Three talented musicians from the U of A participated in this year’s National Youth Orchestra Tour; Taran Plamondon (Horn), Peter Clark (Horn) and Rafael Piesiur (violin). We thought it would be interesting to ask about their experiences over the summer and share some tips for students wanting to audition for the NYO next summer!
What is your favourite thing about participating in the NYO?
Peter: You get to travel to some pretty awesome places throughout the summer. I’ve personally only participated in the Canadian NYO tours, but because we live in such a beautiful country I’ve visited some really unique places. However, the best part has to be the lifelong friendships you create with fellow musicians.
Taran: My favourite part will always be spending time with old friends and making new ones. When you’re with the same people every day for two months it’s impossible to avoid forming meaningful friendships (and the occasional rivalry)! Also, I believe branching out and leaving your hometown is an important step towards a career as a musician; it’s amazing how much travelling you experience with the NYO.
Rafael: I’ve participated in the NYO for the last two years and they have been the best summers of my life! Not only do you meet so many wonderful people, but also the faculty strive to open your eyes (and ears) to new concepts and ideas.
What advice would you give to someone wanting to audition for the NYO next year?
Peter: While preparing for the audition, you should treat it as though it’s an audition for a professional orchestra. Also, playing your audition material for others, especially your teachers, can be a huge help!
Taran: The best thing about the NYO audition is it’s recorded. So, technically, you can redo your audition as many times as you want in order to get it just right. However, you have to remember, if you can repeatedly redo your audition, so can the other candidates. Start practicing your material as soon as you can and leave yourself enough time for recording to ensure you submit your most polished take.
Rafael: The audition process was probably the most stressful part of the entire experience, but it was incredibly valuable because it prepares you for professional orchestra auditions. One tip I have, specifically for the string players; the string faculty at the NYO are particularly attentive towards rhythm, intonation and dynamics. So, while listening to your recordings it will help to pay special attention to these elements.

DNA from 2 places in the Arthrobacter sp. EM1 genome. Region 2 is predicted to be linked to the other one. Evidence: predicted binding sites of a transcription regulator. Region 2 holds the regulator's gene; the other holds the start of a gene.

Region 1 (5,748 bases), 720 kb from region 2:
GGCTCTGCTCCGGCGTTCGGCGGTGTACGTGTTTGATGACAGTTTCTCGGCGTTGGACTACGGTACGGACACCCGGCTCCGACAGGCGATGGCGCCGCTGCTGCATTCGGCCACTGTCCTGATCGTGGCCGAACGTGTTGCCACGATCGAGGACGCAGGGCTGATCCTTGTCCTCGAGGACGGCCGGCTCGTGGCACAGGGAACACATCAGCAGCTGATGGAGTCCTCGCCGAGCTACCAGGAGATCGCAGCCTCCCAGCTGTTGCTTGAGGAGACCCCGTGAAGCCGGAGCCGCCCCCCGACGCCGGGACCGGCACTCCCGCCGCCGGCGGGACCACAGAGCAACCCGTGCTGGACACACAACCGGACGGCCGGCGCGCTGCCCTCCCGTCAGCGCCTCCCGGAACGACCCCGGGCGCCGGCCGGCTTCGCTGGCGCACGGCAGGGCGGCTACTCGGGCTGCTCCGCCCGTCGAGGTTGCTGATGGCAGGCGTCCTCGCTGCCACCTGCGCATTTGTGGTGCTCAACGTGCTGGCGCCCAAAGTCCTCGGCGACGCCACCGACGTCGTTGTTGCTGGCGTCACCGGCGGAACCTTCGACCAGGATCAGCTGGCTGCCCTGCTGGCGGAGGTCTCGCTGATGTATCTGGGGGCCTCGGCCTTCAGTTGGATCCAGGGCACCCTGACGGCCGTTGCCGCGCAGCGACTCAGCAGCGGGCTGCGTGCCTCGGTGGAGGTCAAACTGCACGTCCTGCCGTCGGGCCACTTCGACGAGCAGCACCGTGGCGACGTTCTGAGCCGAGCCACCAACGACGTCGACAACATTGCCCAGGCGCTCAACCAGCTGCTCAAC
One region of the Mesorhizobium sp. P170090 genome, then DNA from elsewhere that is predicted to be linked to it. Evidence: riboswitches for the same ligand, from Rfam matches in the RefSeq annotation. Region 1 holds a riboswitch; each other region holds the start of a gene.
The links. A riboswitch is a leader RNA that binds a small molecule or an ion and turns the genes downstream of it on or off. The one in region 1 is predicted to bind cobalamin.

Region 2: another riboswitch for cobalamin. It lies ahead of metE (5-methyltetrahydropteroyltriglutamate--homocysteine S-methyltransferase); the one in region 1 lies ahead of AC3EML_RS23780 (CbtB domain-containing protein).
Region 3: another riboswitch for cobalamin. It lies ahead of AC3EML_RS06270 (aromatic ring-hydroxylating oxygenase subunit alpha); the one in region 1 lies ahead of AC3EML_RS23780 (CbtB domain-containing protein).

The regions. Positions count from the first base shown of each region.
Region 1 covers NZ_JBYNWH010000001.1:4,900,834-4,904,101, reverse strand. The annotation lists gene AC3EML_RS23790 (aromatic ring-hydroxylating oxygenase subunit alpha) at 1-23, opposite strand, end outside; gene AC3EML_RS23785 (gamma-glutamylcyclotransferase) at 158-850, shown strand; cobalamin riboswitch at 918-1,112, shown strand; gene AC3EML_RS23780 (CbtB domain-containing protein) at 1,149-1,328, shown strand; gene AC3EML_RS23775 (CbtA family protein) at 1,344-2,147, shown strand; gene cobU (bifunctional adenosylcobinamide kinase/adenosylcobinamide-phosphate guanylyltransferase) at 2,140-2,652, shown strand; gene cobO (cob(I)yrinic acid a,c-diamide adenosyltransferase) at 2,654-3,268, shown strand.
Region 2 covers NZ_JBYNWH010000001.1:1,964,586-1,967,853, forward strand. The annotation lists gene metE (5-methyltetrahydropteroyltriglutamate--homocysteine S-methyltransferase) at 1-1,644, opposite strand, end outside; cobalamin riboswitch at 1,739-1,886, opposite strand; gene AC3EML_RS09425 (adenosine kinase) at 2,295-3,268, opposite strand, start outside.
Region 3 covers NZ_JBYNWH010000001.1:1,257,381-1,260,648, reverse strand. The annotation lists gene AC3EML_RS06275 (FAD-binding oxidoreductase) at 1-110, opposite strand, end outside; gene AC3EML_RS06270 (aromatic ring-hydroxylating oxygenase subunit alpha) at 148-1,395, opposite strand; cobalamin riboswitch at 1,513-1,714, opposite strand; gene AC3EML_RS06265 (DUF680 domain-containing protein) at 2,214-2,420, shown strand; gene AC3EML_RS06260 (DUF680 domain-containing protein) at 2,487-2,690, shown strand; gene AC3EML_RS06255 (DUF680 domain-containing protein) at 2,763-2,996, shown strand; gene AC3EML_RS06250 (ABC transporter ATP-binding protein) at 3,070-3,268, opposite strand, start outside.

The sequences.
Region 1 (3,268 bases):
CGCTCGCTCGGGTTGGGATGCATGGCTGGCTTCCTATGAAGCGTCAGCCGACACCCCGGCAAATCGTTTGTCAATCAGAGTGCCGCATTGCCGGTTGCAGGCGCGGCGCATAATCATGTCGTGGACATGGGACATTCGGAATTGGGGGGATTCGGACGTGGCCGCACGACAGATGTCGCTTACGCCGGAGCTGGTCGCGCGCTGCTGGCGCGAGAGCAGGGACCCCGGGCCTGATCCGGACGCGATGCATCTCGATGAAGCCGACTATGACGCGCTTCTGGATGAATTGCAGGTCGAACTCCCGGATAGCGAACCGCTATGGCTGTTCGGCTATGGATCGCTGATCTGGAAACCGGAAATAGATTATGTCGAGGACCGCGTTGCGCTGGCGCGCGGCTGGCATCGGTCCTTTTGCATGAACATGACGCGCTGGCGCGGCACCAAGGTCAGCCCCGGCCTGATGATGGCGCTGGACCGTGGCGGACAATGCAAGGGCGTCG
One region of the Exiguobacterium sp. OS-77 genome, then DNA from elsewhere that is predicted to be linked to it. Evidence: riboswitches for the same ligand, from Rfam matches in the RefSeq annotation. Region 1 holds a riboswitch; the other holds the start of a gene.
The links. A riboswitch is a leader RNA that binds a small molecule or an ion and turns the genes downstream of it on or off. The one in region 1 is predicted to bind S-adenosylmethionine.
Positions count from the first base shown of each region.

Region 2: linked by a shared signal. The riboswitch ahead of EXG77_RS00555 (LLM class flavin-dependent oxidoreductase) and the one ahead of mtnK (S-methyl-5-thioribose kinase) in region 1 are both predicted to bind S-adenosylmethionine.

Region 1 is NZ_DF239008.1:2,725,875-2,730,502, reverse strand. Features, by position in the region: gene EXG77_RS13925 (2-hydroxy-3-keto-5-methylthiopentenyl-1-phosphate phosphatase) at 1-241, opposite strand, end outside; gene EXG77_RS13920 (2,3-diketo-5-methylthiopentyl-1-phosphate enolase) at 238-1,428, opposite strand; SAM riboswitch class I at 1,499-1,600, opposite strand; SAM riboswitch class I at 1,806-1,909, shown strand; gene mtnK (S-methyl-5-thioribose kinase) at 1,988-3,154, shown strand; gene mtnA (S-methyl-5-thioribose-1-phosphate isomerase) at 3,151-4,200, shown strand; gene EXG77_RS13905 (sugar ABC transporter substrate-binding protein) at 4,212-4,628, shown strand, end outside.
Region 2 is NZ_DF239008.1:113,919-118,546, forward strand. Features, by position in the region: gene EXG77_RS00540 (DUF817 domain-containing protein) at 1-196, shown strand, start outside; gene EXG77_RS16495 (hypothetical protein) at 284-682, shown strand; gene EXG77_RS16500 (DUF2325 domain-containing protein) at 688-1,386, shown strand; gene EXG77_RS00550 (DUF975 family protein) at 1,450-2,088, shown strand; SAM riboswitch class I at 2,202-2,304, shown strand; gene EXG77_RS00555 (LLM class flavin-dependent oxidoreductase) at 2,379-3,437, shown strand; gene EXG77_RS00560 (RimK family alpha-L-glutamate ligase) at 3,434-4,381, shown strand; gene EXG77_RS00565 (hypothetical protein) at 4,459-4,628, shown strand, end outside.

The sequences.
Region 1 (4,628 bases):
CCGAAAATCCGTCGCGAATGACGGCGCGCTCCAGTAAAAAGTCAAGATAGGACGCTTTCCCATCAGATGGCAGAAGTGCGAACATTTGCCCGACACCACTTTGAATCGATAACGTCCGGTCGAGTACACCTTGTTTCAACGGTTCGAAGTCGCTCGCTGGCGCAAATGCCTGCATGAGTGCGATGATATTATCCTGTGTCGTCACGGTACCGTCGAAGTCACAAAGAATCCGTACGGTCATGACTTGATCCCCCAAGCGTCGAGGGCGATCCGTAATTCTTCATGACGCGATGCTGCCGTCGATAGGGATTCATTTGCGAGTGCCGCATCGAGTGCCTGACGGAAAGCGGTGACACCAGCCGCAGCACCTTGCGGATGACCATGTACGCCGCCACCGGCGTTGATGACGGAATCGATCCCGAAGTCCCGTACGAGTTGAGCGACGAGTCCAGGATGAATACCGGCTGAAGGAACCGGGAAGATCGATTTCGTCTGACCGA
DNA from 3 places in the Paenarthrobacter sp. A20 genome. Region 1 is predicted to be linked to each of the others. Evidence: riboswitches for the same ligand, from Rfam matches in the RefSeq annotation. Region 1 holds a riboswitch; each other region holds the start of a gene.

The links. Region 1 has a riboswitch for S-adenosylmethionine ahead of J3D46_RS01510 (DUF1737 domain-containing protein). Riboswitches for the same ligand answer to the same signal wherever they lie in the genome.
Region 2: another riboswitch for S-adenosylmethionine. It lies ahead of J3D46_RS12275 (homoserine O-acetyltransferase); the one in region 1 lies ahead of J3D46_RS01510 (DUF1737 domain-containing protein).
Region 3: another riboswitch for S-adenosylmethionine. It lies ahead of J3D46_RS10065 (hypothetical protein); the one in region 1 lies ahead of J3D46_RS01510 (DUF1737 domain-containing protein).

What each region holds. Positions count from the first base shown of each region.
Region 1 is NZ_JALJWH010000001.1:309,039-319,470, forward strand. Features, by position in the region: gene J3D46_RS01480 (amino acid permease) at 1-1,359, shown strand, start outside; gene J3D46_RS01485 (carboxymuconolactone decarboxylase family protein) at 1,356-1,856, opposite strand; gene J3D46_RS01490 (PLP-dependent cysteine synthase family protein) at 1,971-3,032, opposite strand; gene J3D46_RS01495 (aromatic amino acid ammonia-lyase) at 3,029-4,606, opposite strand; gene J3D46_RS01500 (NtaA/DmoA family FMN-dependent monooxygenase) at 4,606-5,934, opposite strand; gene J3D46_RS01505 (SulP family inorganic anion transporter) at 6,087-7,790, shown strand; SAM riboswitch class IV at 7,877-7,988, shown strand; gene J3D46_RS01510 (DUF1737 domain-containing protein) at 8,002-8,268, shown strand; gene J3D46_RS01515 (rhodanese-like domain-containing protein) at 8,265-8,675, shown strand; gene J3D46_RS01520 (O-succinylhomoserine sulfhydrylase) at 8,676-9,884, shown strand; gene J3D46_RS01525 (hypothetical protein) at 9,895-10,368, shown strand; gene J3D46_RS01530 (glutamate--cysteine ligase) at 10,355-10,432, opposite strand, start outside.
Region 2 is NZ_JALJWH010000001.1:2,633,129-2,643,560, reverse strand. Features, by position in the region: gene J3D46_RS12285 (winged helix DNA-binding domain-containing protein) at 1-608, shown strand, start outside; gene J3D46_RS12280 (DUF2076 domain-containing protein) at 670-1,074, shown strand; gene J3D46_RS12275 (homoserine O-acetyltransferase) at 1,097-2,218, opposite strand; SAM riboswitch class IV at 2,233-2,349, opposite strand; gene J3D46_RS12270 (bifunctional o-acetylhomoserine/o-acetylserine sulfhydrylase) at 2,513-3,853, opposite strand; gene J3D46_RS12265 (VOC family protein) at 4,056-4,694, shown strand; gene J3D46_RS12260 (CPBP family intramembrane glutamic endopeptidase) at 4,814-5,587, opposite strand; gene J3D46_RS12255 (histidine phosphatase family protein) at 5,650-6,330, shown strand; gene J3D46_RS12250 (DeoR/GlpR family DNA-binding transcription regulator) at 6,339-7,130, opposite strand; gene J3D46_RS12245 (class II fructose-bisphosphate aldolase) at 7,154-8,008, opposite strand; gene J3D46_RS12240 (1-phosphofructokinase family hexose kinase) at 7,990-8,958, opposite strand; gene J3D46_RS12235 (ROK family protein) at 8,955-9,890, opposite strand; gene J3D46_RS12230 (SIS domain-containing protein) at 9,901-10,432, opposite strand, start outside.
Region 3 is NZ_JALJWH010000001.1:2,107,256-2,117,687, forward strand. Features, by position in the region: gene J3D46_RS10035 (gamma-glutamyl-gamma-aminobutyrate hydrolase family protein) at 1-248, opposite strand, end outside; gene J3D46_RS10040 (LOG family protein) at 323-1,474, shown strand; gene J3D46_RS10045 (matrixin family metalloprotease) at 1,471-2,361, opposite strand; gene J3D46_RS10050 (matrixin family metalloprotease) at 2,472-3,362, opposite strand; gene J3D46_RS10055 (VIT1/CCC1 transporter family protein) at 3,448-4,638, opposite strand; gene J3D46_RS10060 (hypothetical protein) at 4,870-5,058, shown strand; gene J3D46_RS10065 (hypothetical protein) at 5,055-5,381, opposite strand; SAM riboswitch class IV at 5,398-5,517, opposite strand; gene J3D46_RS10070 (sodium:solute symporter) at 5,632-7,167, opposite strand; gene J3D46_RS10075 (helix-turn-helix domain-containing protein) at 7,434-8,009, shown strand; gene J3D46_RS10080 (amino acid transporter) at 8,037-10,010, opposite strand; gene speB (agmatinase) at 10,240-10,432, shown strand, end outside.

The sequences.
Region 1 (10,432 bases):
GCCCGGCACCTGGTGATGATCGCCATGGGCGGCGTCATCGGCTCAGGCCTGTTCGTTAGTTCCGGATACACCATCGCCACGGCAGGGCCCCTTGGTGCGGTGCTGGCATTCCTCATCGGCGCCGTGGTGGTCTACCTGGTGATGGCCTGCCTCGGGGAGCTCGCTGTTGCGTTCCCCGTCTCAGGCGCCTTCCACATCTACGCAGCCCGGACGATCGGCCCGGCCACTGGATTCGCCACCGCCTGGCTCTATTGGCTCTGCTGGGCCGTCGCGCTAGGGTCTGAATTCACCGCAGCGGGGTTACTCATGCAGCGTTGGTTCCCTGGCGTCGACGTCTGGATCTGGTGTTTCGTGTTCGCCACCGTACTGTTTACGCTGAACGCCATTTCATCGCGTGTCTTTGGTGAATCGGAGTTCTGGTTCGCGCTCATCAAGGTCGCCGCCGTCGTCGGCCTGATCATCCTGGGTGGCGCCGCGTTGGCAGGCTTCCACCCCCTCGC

How do you think participating in the NYO will help with a professional career in music?
Peter: The program really helps you fine tune your instrumental abilities. In fact, if you look at professional Canadian orchestras, you’ll notice a significant number of their members are NYO alumni. It’s up to you how you use the experiences and information to improve after the summer ends, but you acquire a lot of tools while you’re there.
Taran: The connections you make during your time in the NYO are absolutely priceless. I’m already starting to feel the effects of these connections. For instance, thanks to the mentorship and coaching from Gabriel Rutherford (a member of the TSO), I was able to secure a spot at the Glenn Gould School of the Royal Conservatory of Music in the fall. With the right attitude, attending the NYO is a huge first step towards distinguishing yourself in the highly competitive music world.
Rafael: Even though I’m a music lover and an active musician, I’m actually an engineering student at the U of A. However, I believe participating in a variety of high level activities, such as the NYO, makes you a more employable candidate in whatever career path you’re following!
More information about the National Youth Orchestra is available on their website!